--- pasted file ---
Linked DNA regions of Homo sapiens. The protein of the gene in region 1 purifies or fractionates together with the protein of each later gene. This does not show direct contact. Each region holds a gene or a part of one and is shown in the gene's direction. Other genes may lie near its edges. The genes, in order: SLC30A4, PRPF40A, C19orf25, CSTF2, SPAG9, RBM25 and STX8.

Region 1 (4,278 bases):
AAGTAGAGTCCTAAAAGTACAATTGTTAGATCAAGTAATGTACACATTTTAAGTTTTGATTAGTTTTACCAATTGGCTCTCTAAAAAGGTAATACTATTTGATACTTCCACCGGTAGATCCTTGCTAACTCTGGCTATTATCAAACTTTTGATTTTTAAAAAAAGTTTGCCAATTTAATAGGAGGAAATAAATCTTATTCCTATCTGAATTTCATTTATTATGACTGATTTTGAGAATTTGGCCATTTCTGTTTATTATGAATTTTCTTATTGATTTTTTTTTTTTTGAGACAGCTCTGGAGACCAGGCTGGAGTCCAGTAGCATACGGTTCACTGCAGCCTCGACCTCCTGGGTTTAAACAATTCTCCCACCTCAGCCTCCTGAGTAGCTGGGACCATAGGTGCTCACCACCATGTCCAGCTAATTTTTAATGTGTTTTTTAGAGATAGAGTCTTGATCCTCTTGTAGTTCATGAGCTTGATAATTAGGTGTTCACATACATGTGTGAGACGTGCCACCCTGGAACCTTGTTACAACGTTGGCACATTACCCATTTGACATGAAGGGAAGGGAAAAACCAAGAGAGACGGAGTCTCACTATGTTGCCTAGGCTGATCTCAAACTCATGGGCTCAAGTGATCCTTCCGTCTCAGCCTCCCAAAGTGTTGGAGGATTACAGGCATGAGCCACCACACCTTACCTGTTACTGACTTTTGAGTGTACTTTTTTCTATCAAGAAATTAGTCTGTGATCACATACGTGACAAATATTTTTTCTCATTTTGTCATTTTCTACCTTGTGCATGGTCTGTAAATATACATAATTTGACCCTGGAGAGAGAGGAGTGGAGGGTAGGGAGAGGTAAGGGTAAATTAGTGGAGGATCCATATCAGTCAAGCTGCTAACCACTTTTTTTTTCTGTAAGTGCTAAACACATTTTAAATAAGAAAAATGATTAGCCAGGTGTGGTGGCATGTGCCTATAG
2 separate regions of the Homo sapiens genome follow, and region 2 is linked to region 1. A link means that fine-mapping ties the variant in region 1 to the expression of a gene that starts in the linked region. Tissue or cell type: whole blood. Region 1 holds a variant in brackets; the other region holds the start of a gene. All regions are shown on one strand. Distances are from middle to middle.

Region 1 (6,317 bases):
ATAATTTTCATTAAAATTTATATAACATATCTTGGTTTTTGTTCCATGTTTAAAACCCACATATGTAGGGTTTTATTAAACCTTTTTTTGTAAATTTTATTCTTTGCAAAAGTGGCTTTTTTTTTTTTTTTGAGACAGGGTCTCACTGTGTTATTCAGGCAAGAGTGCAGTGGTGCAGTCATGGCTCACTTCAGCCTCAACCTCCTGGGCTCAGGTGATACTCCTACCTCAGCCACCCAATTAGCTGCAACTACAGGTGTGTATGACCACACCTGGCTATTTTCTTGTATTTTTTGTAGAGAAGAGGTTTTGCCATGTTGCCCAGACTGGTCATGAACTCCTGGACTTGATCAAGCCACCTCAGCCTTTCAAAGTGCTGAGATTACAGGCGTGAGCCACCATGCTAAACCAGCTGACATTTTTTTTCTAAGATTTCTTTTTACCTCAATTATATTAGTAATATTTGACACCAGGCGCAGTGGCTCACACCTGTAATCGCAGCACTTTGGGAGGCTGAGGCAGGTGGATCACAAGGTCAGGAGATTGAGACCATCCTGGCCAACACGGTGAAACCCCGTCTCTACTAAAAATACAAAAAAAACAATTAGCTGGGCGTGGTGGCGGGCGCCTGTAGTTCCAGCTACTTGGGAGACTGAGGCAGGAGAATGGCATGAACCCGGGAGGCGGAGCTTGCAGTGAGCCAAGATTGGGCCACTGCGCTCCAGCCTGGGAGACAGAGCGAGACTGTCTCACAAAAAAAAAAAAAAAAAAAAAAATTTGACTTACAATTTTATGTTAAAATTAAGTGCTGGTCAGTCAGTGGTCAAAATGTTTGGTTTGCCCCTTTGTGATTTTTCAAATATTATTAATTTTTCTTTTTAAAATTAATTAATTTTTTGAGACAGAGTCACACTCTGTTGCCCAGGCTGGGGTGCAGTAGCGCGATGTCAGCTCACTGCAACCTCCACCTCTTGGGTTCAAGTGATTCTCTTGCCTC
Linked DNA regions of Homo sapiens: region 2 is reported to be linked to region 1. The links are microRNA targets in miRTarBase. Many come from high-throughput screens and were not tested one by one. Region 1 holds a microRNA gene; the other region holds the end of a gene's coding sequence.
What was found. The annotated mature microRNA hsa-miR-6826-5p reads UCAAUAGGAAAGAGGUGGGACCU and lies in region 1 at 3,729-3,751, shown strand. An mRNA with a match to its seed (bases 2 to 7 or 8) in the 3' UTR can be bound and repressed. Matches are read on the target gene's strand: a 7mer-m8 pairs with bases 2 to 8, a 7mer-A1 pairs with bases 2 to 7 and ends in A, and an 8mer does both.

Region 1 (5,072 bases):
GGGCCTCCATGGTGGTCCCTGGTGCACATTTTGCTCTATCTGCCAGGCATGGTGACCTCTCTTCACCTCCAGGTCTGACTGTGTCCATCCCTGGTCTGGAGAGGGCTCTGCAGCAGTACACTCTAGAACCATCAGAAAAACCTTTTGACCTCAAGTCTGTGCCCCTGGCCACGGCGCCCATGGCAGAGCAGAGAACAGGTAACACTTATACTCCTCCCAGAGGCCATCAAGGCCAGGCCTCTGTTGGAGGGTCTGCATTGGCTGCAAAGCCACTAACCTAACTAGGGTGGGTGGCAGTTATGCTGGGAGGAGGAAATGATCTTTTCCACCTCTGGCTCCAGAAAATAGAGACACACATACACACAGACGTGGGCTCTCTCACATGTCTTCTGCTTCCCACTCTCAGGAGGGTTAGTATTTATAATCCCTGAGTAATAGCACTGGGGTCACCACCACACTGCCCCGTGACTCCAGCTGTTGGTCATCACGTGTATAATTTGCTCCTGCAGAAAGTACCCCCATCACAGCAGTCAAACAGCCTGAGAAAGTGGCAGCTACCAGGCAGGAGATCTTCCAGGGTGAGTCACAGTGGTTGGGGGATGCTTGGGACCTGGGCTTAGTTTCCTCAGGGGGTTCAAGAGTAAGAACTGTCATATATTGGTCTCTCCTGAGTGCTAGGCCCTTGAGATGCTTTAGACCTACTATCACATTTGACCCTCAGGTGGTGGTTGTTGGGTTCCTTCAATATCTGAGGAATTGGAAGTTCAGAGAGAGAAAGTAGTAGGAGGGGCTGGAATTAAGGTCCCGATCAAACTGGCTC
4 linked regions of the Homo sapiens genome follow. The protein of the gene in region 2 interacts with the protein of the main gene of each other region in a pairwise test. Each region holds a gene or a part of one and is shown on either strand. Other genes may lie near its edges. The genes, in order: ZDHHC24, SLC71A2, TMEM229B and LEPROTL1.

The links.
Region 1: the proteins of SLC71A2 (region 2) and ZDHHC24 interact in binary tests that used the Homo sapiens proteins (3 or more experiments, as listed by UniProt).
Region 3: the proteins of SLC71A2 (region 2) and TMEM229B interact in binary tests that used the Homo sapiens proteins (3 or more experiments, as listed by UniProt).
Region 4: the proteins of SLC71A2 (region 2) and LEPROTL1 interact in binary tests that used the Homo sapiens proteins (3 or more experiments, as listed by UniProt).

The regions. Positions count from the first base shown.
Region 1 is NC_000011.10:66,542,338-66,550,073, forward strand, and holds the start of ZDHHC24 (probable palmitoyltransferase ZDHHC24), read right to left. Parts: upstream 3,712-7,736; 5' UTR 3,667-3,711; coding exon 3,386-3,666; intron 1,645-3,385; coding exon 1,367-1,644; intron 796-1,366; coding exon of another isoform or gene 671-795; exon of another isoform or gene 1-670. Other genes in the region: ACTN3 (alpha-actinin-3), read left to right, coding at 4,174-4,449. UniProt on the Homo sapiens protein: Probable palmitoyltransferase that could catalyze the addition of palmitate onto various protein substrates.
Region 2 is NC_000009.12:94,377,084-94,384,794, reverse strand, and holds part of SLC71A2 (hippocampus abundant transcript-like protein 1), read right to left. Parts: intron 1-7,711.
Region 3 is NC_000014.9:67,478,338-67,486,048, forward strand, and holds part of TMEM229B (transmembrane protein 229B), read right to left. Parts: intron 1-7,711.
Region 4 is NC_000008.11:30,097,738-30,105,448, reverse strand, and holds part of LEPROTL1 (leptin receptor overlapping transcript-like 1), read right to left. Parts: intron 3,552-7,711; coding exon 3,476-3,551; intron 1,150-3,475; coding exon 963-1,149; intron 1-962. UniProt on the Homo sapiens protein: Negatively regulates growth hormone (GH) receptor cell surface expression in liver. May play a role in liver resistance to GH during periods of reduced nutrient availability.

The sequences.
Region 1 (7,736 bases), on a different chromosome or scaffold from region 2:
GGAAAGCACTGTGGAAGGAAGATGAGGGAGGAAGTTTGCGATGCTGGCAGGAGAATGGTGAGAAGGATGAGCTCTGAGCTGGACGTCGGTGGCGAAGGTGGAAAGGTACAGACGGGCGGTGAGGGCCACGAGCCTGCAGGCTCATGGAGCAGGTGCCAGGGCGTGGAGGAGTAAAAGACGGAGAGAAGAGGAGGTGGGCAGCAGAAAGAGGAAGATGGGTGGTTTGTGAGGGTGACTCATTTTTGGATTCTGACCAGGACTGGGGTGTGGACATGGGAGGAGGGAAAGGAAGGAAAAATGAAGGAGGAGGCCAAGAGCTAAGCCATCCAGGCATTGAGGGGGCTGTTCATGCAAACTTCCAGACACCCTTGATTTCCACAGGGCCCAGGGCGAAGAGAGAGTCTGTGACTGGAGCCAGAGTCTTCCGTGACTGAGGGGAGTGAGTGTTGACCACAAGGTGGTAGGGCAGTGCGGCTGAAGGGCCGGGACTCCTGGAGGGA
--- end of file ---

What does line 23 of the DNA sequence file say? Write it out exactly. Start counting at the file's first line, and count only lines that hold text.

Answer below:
GGAAAGCACTGTGGAAGGAAGATGAGGGAGGAAGTTTGCGATGCTGGCAGGAGAATGGTGAGAAGGATGAGCTCTGAGCTGGACGTCGGTGGCGAAGGTGGAAAGGTACAGACGGGCGGTGAGGGCCACGAGCCTGCAGGCTCATGGAGCAGGTGCCAGGGCGTGGAGGAGTAAAAGACGGAGAGAAGAGGAGGTGGGCAGCAGAAAGAGGAAGATGGGTGGTTTGTGAGGGTGACTCATTTTTGGATTCTGACCAGGACTGGGGTGTGGACATGGGAGGAGGGAAAGGAAGGAAAAATGAAGGAGGAGGCCAAGAGCTAAGCCATCCAGGCATTGAGGGGGCTGTTCATGCAAACTTCCAGACACCCTTGATTTCCACAGGGCCCAGGGCGAAGAGAGAGTCTGTGACTGGAGCCAGAGTCTTCCGTGACTGAGGGGAGTGAGTGTTGACCACAAGGTGGTAGGGCAGTGCGGCTGAAGGGCCGGGACTCCTGGAGGGA